Research to date has mostly focused on arid and semi-arid regions in low-mid altitudes as sources of dust. However, recent findings suggest that dust particles can also originate from ice- and vegetation free areas in high altitudes, thereby begging the question of whether these particles have the same effect on cloud nucleation as those coming from other regions. Specific to this study, the researchers considered dust coming from regions of glacial outwash plains, or regions of deposits of sand and gravel carried by running water from the melting ice of a glacier and laid down in deposits. In fact, these regions are thought to be a major source of wind-blown dusts in cold, high latitudes.
"We found that dusts derived from glacial outwash plains can serve as very efficient nuclei for ice nucleation, as compared with desert mineral dusts. This is because of the presence of small amounts of organic matter having very high ice nucleating ability" says corresponding author Yutaka Tobo, Ph.D. an assistant professor at the National Institute of Polar Research. "Our field experiments and model simulations further suggest that such glacially sourced dusts may contribute significantly to ice nucleation in Arctic low-level clouds, especially during summertime," Dr. Tobo adds.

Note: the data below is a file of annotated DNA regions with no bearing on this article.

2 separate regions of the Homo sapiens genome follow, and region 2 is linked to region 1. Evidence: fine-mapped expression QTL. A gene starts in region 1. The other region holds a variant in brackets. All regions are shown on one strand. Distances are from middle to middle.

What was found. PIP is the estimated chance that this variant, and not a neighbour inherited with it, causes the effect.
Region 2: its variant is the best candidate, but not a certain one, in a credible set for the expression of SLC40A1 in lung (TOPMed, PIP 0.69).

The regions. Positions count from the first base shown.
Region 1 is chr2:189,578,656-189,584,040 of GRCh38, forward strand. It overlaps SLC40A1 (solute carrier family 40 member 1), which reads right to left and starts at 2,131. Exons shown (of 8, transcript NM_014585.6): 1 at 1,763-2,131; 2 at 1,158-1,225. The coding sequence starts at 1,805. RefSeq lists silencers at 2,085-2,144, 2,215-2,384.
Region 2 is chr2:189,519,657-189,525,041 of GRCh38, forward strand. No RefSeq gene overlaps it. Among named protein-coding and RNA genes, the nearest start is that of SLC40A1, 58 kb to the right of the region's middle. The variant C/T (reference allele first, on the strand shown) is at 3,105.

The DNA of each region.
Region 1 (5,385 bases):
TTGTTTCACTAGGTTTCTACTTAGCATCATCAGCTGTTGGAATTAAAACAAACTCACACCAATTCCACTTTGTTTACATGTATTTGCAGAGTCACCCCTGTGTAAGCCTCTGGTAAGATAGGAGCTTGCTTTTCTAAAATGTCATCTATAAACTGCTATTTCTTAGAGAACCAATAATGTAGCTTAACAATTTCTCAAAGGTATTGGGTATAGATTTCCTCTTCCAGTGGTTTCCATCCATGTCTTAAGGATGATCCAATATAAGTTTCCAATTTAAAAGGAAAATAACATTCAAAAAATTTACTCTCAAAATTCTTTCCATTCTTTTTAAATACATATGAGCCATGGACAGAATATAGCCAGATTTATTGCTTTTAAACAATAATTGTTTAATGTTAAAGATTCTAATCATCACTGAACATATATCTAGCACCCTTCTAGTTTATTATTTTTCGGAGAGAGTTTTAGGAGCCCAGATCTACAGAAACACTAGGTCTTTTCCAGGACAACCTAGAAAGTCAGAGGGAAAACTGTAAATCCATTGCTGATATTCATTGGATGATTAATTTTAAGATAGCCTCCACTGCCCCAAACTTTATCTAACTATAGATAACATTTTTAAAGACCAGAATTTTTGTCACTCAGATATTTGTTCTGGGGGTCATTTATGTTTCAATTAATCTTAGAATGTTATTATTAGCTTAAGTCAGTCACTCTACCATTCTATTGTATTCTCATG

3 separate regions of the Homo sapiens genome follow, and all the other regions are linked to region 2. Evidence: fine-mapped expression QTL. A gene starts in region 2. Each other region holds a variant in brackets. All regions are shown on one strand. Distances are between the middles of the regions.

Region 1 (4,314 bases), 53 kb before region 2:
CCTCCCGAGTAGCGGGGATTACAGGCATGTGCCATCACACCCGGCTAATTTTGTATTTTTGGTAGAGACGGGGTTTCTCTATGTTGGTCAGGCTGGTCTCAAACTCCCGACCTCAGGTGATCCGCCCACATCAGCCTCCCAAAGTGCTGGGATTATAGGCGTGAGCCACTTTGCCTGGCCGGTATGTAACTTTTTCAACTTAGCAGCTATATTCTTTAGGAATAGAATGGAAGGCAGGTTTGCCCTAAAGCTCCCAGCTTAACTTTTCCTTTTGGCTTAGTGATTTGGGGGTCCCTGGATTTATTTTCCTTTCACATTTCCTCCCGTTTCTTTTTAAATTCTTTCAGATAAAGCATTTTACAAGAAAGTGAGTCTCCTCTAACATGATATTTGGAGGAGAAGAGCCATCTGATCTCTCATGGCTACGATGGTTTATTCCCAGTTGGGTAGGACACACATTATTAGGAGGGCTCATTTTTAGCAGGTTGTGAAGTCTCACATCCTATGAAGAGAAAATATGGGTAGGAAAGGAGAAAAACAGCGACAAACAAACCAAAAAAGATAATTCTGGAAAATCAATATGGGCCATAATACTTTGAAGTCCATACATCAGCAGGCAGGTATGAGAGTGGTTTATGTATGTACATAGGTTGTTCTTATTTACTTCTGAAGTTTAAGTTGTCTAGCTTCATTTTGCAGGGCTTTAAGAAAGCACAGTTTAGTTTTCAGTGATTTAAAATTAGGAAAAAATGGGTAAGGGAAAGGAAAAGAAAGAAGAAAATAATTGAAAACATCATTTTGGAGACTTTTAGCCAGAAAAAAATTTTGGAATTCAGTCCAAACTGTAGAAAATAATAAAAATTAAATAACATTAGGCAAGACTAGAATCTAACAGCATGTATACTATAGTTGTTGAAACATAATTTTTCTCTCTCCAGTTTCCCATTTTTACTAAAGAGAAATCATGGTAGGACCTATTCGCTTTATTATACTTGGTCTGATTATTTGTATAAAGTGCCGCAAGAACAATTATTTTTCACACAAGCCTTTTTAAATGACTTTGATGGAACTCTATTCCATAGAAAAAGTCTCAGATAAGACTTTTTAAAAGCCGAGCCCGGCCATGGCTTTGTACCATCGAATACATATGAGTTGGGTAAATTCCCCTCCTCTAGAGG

In the future, the researchers hope to expand their findings by performing additional investigations. "Recent studies have shown that significant dust emissions can also occur in Greenland, North America and Iceland, and we are not yet sure about the ice nucleating ability of dusts released from these high-latitude sources. In addition, it is expected that the recent rapid and widespread retreat of glaciers may lead to more active dust emissions from high-latitudes in the future. Therefore, further comprehensive studies will be necessary to understand the possible impact of high-latitude dusts on current and future aerosol-cloud-precipitation interactions in the Arctic, which is more sensitive to climate change than any other region of the world."
This research was partially supported by JSPS KAKENHI grants, the Arctic Challenge for Sustainability (ArCS) Project and the Environment Research and Technology Development Fund of the Environmental Restoration and Conservation Agency, NSF grants, DOE SciDAC and Cornell University's David R. Atkinson Center for a Sustainable Future.
"Glacially sourced dust as a potentially significant source of ice nucleating particles" recently appeared in Nature Geoscience and is available at